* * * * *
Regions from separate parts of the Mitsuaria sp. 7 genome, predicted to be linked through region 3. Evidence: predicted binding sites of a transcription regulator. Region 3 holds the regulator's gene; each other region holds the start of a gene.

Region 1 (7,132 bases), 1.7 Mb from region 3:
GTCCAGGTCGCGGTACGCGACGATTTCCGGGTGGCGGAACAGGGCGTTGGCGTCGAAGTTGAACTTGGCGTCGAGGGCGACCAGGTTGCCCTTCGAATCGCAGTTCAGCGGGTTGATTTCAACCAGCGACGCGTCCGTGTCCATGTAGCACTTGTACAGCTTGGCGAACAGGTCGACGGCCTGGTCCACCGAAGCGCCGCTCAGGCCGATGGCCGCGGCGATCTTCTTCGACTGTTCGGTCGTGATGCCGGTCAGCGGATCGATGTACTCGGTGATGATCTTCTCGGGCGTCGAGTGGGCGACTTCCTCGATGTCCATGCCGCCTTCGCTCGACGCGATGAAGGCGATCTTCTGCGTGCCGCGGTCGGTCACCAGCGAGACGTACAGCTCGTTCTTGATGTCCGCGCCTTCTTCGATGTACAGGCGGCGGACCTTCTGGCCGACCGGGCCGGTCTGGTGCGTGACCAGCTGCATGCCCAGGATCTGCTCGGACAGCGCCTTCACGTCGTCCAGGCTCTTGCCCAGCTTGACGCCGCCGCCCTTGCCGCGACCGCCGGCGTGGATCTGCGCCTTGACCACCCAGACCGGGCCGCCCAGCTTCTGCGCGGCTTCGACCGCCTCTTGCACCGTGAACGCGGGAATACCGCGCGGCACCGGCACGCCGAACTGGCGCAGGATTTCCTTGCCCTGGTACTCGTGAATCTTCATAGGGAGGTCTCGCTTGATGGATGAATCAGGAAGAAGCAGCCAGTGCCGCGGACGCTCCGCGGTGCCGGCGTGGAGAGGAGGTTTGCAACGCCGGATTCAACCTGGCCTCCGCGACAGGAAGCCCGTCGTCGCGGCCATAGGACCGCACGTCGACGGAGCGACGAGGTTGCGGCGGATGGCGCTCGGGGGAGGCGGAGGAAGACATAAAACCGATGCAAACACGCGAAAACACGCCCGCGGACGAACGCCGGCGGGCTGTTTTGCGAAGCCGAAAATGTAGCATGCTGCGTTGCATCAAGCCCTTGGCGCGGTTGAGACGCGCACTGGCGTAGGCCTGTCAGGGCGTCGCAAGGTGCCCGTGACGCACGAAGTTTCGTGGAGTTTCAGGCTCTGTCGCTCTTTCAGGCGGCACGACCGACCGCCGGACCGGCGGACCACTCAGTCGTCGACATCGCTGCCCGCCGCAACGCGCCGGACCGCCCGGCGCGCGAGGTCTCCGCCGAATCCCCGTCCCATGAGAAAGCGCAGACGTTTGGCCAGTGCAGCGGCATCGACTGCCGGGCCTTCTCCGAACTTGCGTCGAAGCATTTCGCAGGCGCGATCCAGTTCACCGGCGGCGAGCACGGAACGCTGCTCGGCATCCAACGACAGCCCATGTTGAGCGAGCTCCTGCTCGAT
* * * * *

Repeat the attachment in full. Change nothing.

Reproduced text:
Regions from separate parts of the Mitsuaria sp. 7 genome, predicted to be linked through region 3. Evidence: predicted binding sites of a transcription regulator. Region 3 holds the regulator's gene; each other region holds the start of a gene.

Region 1 (7,132 bases), 1.7 Mb from region 3:
GTCCAGGTCGCGGTACGCGACGATTTCCGGGTGGCGGAACAGGGCGTTGGCGTCGAAGTTGAACTTGGCGTCGAGGGCGACCAGGTTGCCCTTCGAATCGCAGTTCAGCGGGTTGATTTCAACCAGCGACGCGTCCGTGTCCATGTAGCACTTGTACAGCTTGGCGAACAGGTCGACGGCCTGGTCCACCGAAGCGCCGCTCAGGCCGATGGCCGCGGCGATCTTCTTCGACTGTTCGGTCGTGATGCCGGTCAGCGGATCGATGTACTCGGTGATGATCTTCTCGGGCGTCGAGTGGGCGACTTCCTCGATGTCCATGCCGCCTTCGCTCGACGCGATGAAGGCGATCTTCTGCGTGCCGCGGTCGGTCACCAGCGAGACGTACAGCTCGTTCTTGATGTCCGCGCCTTCTTCGATGTACAGGCGGCGGACCTTCTGGCCGACCGGGCCGGTCTGGTGCGTGACCAGCTGCATGCCCAGGATCTGCTCGGACAGCGCCTTCACGTCGTCCAGGCTCTTGCCCAGCTTGACGCCGCCGCCCTTGCCGCGACCGCCGGCGTGGATCTGCGCCTTGACCACCCAGACCGGGCCGCCCAGCTTCTGCGCGGCTTCGACCGCCTCTTGCACCGTGAACGCGGGAATACCGCGCGGCACCGGCACGCCGAACTGGCGCAGGATTTCCTTGCCCTGGTACTCGTGAATCTTCATAGGGAGGTCTCGCTTGATGGATGAATCAGGAAGAAGCAGCCAGTGCCGCGGACGCTCCGCGGTGCCGGCGTGGAGAGGAGGTTTGCAACGCCGGATTCAACCTGGCCTCCGCGACAGGAAGCCCGTCGTCGCGGCCATAGGACCGCACGTCGACGGAGCGACGAGGTTGCGGCGGATGGCGCTCGGGGGAGGCGGAGGAAGACATAAAACCGATGCAAACACGCGAAAACACGCCCGCGGACGAACGCCGGCGGGCTGTTTTGCGAAGCCGAAAATGTAGCATGCTGCGTTGCATCAAGCCCTTGGCGCGGTTGAGACGCGCACTGGCGTAGGCCTGTCAGGGCGTCGCAAGGTGCCCGTGACGCACGAAGTTTCGTGGAGTTTCAGGCTCTGTCGCTCTTTCAGGCGGCACGACCGACCGCCGGACCGGCGGACCACTCAGTCGTCGACATCGCTGCCCGCCGCAACGCGCCGGACCGCCCGGCGCGCGAGGTCTCCGCCGAATCCCCGTCCCATGAGAAAGCGCAGACGTTTGGCCAGTGCAGCGGCATCGACTGCCGGGCCTTCTCCGAACTTGCGTCGAAGCATTTCGCAGGCGCGATCCAGTTCACCGGCGGCGAGCACGGAACGCTGCTCGGCATCCAACGACAGCCCATGTTGAGCGAGCTCCTGCTCGAT